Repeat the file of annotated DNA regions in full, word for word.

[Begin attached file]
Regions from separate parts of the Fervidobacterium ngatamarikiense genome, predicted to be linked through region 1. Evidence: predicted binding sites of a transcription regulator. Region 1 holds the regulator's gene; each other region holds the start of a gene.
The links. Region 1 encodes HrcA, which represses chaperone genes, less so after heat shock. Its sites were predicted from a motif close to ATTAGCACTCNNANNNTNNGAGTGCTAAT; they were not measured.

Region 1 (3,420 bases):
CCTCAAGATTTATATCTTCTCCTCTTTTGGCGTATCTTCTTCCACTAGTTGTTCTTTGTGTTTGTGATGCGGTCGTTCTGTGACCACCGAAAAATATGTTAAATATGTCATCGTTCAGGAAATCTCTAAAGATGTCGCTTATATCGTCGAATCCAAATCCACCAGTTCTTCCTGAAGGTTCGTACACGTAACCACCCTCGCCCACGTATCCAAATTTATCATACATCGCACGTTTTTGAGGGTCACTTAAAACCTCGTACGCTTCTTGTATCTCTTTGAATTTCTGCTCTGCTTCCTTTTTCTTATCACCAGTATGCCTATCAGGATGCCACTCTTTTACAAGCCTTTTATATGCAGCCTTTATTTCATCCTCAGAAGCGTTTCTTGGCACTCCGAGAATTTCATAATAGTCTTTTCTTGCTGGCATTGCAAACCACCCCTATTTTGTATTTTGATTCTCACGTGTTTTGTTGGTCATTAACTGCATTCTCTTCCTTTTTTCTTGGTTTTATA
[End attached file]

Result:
Regions from separate parts of the Fervidobacterium ngatamarikiense genome, predicted to be linked through region 1. Evidence: predicted binding sites of a transcription regulator. Region 1 holds the regulator's gene; each other region holds the start of a gene.
The links. Region 1 encodes HrcA, which represses chaperone genes, less so after heat shock. Its sites were predicted from a motif close to ATTAGCACTCNNANNNTNNGAGTGCTAAT; they were not measured.

Region 1 (3,420 bases):
CCTCAAGATTTATATCTTCTCCTCTTTTGGCGTATCTTCTTCCACTAGTTGTTCTTTGTGTTTGTGATGCGGTCGTTCTGTGACCACCGAAAAATATGTTAAATATGTCATCGTTCAGGAAATCTCTAAAGATGTCGCTTATATCGTCGAATCCAAATCCACCAGTTCTTCCTGAAGGTTCGTACACGTAACCACCCTCGCCCACGTATCCAAATTTATCATACATCGCACGTTTTTGAGGGTCACTTAAAACCTCGTACGCTTCTTGTATCTCTTTGAATTTCTGCTCTGCTTCCTTTTTCTTATCACCAGTATGCCTATCAGGATGCCACTCTTTTACAAGCCTTTTATATGCAGCCTTTATTTCATCCTCAGAAGCGTTTCTTGGCACTCCGAGAATTTCATAATAGTCTTTTCTTGCTGGCATTGCAAACCACCCCTATTTTGTATTTTGATTCTCACGTGTTTTGTTGGTCATTAACTGCATTCTCTTCCTTTTTTCTTGGTTTTATA